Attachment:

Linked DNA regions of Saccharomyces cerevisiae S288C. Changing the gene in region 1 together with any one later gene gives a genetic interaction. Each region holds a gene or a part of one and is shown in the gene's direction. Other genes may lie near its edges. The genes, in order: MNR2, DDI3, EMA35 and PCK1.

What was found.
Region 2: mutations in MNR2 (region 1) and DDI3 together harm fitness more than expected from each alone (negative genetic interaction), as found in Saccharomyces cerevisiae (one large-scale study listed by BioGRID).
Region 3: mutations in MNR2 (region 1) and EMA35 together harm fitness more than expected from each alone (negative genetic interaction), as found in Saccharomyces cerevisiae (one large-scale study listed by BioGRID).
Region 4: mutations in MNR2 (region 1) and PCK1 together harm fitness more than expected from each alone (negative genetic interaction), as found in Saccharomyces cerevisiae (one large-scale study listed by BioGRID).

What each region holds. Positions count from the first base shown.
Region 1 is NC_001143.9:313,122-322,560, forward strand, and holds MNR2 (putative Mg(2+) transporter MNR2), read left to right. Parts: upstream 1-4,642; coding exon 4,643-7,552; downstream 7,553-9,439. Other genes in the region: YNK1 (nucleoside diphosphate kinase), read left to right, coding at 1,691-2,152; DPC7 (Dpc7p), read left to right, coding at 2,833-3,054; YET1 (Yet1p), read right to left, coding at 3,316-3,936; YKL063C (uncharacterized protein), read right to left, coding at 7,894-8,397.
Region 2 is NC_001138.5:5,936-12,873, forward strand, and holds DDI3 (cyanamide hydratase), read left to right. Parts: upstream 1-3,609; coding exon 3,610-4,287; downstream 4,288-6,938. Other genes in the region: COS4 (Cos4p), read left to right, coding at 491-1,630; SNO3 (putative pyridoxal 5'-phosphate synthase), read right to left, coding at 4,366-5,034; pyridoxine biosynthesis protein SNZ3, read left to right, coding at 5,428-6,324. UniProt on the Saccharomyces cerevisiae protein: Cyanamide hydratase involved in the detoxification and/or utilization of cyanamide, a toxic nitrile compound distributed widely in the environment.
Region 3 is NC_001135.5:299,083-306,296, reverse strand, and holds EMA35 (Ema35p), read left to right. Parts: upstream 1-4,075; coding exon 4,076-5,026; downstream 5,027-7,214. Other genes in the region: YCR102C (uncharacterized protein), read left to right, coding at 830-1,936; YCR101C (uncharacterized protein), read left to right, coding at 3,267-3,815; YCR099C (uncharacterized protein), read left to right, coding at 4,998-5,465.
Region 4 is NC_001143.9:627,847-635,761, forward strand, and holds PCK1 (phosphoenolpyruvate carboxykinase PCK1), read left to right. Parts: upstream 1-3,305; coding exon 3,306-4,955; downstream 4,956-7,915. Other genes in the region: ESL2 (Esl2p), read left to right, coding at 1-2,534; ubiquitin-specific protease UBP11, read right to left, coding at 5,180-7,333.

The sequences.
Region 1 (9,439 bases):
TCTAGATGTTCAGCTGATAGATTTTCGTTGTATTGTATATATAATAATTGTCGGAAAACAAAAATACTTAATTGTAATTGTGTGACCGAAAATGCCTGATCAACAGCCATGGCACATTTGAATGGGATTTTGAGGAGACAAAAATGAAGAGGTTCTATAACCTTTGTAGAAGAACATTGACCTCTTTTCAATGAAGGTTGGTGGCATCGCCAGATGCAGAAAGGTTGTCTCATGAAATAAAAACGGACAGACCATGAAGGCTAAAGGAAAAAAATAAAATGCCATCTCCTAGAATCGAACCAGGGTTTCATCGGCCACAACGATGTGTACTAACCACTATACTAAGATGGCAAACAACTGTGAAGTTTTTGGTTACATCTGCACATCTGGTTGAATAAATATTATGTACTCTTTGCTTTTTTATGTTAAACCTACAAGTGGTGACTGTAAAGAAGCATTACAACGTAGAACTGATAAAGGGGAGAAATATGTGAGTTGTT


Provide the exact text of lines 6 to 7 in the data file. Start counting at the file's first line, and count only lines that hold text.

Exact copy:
What each region holds. Positions count from the first base shown.
Region 1 is NC_001143.9:313,122-322,560, forward strand, and holds MNR2 (putative Mg(2+) transporter MNR2), read left to right. Parts: upstream 1-4,642; coding exon 4,643-7,552; downstream 7,553-9,439. Other genes in the region: YNK1 (nucleoside diphosphate kinase), read left to right, coding at 1,691-2,152; DPC7 (Dpc7p), read left to right, coding at 2,833-3,054; YET1 (Yet1p), read right to left, coding at 3,316-3,936; YKL063C (uncharacterized protein), read right to left, coding at 7,894-8,397.